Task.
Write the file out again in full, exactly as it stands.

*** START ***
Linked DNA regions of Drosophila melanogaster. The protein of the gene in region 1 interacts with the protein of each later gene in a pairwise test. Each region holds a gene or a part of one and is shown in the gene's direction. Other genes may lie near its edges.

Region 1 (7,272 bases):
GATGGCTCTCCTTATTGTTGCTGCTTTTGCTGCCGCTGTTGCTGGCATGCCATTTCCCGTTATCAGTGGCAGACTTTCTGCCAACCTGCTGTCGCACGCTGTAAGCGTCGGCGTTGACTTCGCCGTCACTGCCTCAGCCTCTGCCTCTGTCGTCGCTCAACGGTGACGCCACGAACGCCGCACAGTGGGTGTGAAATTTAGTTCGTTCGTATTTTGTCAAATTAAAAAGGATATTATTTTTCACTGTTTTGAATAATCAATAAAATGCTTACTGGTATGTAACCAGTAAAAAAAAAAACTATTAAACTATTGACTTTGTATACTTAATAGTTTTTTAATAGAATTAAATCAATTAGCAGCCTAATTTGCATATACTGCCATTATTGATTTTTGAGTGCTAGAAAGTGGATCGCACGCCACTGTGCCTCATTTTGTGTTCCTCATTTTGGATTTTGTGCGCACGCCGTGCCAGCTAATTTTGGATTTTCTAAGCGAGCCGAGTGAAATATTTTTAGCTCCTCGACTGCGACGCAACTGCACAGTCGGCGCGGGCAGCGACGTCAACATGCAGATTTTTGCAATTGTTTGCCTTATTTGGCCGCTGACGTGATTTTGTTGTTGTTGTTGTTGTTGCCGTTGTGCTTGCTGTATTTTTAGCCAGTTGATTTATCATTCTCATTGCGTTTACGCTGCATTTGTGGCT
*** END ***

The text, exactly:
Linked DNA regions of Drosophila melanogaster. The protein of the gene in region 1 interacts with the protein of each later gene in a pairwise test. Each region holds a gene or a part of one and is shown in the gene's direction. Other genes may lie near its edges.

Region 1 (7,272 bases):
GATGGCTCTCCTTATTGTTGCTGCTTTTGCTGCCGCTGTTGCTGGCATGCCATTTCCCGTTATCAGTGGCAGACTTTCTGCCAACCTGCTGTCGCACGCTGTAAGCGTCGGCGTTGACTTCGCCGTCACTGCCTCAGCCTCTGCCTCTGTCGTCGCTCAACGGTGACGCCACGAACGCCGCACAGTGGGTGTGAAATTTAGTTCGTTCGTATTTTGTCAAATTAAAAAGGATATTATTTTTCACTGTTTTGAATAATCAATAAAATGCTTACTGGTATGTAACCAGTAAAAAAAAAAACTATTAAACTATTGACTTTGTATACTTAATAGTTTTTTAATAGAATTAAATCAATTAGCAGCCTAATTTGCATATACTGCCATTATTGATTTTTGAGTGCTAGAAAGTGGATCGCACGCCACTGTGCCTCATTTTGTGTTCCTCATTTTGGATTTTGTGCGCACGCCGTGCCAGCTAATTTTGGATTTTCTAAGCGAGCCGAGTGAAATATTTTTAGCTCCTCGACTGCGACGCAACTGCACAGTCGGCGCGGGCAGCGACGTCAACATGCAGATTTTTGCAATTGTTTGCCTTATTTGGCCGCTGACGTGATTTTGTTGTTGTTGTTGTTGTTGCCGTTGTGCTTGCTGTATTTTTAGCCAGTTGATTTATCATTCTCATTGCGTTTACGCTGCATTTGTGGCT